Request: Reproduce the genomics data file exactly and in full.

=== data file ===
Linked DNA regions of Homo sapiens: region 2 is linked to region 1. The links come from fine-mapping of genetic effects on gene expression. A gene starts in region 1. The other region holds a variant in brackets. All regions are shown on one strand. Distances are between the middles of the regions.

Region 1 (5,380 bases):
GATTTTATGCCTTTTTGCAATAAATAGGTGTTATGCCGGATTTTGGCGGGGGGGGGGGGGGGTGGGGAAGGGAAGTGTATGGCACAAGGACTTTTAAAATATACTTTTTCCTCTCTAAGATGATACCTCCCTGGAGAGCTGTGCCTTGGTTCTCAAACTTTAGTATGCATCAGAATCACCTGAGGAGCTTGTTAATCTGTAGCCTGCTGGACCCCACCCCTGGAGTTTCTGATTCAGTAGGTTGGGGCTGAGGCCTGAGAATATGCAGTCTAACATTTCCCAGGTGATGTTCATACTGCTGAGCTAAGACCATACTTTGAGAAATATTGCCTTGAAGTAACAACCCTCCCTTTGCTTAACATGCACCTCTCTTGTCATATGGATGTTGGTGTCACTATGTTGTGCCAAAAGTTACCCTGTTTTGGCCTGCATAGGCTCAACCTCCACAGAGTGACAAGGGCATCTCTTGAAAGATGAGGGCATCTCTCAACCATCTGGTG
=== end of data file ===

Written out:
Linked DNA regions of Homo sapiens: region 2 is linked to region 1. The links come from fine-mapping of genetic effects on gene expression. A gene starts in region 1. The other region holds a variant in brackets. All regions are shown on one strand. Distances are between the middles of the regions.

Region 1 (5,380 bases):
GATTTTATGCCTTTTTGCAATAAATAGGTGTTATGCCGGATTTTGGCGGGGGGGGGGGGGGGTGGGGAAGGGAAGTGTATGGCACAAGGACTTTTAAAATATACTTTTTCCTCTCTAAGATGATACCTCCCTGGAGAGCTGTGCCTTGGTTCTCAAACTTTAGTATGCATCAGAATCACCTGAGGAGCTTGTTAATCTGTAGCCTGCTGGACCCCACCCCTGGAGTTTCTGATTCAGTAGGTTGGGGCTGAGGCCTGAGAATATGCAGTCTAACATTTCCCAGGTGATGTTCATACTGCTGAGCTAAGACCATACTTTGAGAAATATTGCCTTGAAGTAACAACCCTCCCTTTGCTTAACATGCACCTCTCTTGTCATATGGATGTTGGTGTCACTATGTTGTGCCAAAAGTTACCCTGTTTTGGCCTGCATAGGCTCAACCTCCACAGAGTGACAAGGGCATCTCTTGAAAGATGAGGGCATCTCTCAACCATCTGGTG